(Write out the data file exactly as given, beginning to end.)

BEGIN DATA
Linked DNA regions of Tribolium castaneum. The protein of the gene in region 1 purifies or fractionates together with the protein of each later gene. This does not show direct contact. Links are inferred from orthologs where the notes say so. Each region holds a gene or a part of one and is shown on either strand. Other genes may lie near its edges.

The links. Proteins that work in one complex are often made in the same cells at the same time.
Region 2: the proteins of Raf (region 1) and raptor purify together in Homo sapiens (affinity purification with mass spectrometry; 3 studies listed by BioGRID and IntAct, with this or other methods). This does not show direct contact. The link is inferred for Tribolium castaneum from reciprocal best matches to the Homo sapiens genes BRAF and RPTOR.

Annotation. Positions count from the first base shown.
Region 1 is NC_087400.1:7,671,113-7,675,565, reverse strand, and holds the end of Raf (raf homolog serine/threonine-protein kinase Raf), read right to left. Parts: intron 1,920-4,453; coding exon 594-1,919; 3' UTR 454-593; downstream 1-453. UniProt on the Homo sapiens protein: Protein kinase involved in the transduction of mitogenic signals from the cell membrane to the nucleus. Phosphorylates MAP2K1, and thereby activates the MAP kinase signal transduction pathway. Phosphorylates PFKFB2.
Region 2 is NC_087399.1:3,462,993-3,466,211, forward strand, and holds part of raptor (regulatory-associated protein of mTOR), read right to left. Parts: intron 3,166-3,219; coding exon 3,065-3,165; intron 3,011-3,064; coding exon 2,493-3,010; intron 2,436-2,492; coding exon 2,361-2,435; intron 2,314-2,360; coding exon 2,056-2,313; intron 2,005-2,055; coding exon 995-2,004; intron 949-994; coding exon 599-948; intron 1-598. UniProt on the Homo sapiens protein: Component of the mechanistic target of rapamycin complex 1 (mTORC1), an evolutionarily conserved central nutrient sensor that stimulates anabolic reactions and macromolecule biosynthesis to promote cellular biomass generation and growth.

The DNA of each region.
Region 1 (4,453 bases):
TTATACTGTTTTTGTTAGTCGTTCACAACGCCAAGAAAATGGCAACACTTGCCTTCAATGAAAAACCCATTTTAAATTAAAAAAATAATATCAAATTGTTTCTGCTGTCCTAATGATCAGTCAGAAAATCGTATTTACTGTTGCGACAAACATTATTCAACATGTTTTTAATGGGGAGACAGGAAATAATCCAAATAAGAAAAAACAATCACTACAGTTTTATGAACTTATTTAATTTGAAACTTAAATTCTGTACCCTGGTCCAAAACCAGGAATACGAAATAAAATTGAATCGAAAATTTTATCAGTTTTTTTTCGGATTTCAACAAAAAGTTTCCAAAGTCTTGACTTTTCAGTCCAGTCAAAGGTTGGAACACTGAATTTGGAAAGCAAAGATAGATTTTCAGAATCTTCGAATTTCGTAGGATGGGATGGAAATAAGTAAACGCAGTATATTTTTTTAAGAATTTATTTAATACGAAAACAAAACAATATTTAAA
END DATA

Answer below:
Linked DNA regions of Tribolium castaneum. The protein of the gene in region 1 purifies or fractionates together with the protein of each later gene. This does not show direct contact. Links are inferred from orthologs where the notes say so. Each region holds a gene or a part of one and is shown on either strand. Other genes may lie near its edges.

The links. Proteins that work in one complex are often made in the same cells at the same time.
Region 2: the proteins of Raf (region 1) and raptor purify together in Homo sapiens (affinity purification with mass spectrometry; 3 studies listed by BioGRID and IntAct, with this or other methods). This does not show direct contact. The link is inferred for Tribolium castaneum from reciprocal best matches to the Homo sapiens genes BRAF and RPTOR.

Annotation. Positions count from the first base shown.
Region 1 is NC_087400.1:7,671,113-7,675,565, reverse strand, and holds the end of Raf (raf homolog serine/threonine-protein kinase Raf), read right to left. Parts: intron 1,920-4,453; coding exon 594-1,919; 3' UTR 454-593; downstream 1-453. UniProt on the Homo sapiens protein: Protein kinase involved in the transduction of mitogenic signals from the cell membrane to the nucleus. Phosphorylates MAP2K1, and thereby activates the MAP kinase signal transduction pathway. Phosphorylates PFKFB2.
Region 2 is NC_087399.1:3,462,993-3,466,211, forward strand, and holds part of raptor (regulatory-associated protein of mTOR), read right to left. Parts: intron 3,166-3,219; coding exon 3,065-3,165; intron 3,011-3,064; coding exon 2,493-3,010; intron 2,436-2,492; coding exon 2,361-2,435; intron 2,314-2,360; coding exon 2,056-2,313; intron 2,005-2,055; coding exon 995-2,004; intron 949-994; coding exon 599-948; intron 1-598. UniProt on the Homo sapiens protein: Component of the mechanistic target of rapamycin complex 1 (mTORC1), an evolutionarily conserved central nutrient sensor that stimulates anabolic reactions and macromolecule biosynthesis to promote cellular biomass generation and growth.

The DNA of each region.
Region 1 (4,453 bases):
TTATACTGTTTTTGTTAGTCGTTCACAACGCCAAGAAAATGGCAACACTTGCCTTCAATGAAAAACCCATTTTAAATTAAAAAAATAATATCAAATTGTTTCTGCTGTCCTAATGATCAGTCAGAAAATCGTATTTACTGTTGCGACAAACATTATTCAACATGTTTTTAATGGGGAGACAGGAAATAATCCAAATAAGAAAAAACAATCACTACAGTTTTATGAACTTATTTAATTTGAAACTTAAATTCTGTACCCTGGTCCAAAACCAGGAATACGAAATAAAATTGAATCGAAAATTTTATCAGTTTTTTTTCGGATTTCAACAAAAAGTTTCCAAAGTCTTGACTTTTCAGTCCAGTCAAAGGTTGGAACACTGAATTTGGAAAGCAAAGATAGATTTTCAGAATCTTCGAATTTCGTAGGATGGGATGGAAATAAGTAAACGCAGTATATTTTTTTAAGAATTTATTTAATACGAAAACAAAACAATATTTAAA